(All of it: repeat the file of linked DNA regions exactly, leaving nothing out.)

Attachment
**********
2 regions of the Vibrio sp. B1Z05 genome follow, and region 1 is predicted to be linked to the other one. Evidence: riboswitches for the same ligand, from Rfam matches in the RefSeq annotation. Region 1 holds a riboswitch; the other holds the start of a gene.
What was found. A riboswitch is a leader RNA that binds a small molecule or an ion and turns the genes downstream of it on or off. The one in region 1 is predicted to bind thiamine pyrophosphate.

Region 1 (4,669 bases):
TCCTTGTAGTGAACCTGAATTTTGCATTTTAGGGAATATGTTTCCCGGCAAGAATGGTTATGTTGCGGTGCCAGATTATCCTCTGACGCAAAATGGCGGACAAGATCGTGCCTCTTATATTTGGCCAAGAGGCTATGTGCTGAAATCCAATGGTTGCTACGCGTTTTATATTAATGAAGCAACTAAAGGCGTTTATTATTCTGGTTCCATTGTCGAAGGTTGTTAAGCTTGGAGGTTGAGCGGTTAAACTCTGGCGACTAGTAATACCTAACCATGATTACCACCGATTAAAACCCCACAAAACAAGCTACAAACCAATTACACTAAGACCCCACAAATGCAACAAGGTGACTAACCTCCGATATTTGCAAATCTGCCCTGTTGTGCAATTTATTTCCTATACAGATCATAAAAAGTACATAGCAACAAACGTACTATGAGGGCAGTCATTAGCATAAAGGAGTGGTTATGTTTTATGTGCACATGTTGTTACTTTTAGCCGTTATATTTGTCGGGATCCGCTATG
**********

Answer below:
2 regions of the Vibrio sp. B1Z05 genome follow, and region 1 is predicted to be linked to the other one. Evidence: riboswitches for the same ligand, from Rfam matches in the RefSeq annotation. Region 1 holds a riboswitch; the other holds the start of a gene.
What was found. A riboswitch is a leader RNA that binds a small molecule or an ion and turns the genes downstream of it on or off. The one in region 1 is predicted to bind thiamine pyrophosphate.

Region 1 (4,669 bases):
TCCTTGTAGTGAACCTGAATTTTGCATTTTAGGGAATATGTTTCCCGGCAAGAATGGTTATGTTGCGGTGCCAGATTATCCTCTGACGCAAAATGGCGGACAAGATCGTGCCTCTTATATTTGGCCAAGAGGCTATGTGCTGAAATCCAATGGTTGCTACGCGTTTTATATTAATGAAGCAACTAAAGGCGTTTATTATTCTGGTTCCATTGTCGAAGGTTGTTAAGCTTGGAGGTTGAGCGGTTAAACTCTGGCGACTAGTAATACCTAACCATGATTACCACCGATTAAAACCCCACAAAACAAGCTACAAACCAATTACACTAAGACCCCACAAATGCAACAAGGTGACTAACCTCCGATATTTGCAAATCTGCCCTGTTGTGCAATTTATTTCCTATACAGATCATAAAAAGTACATAGCAACAAACGTACTATGAGGGCAGTCATTAGCATAAAGGAGTGGTTATGTTTTATGTGCACATGTTGTTACTTTTAGCCGTTATATTTGTCGGGATCCGCTATG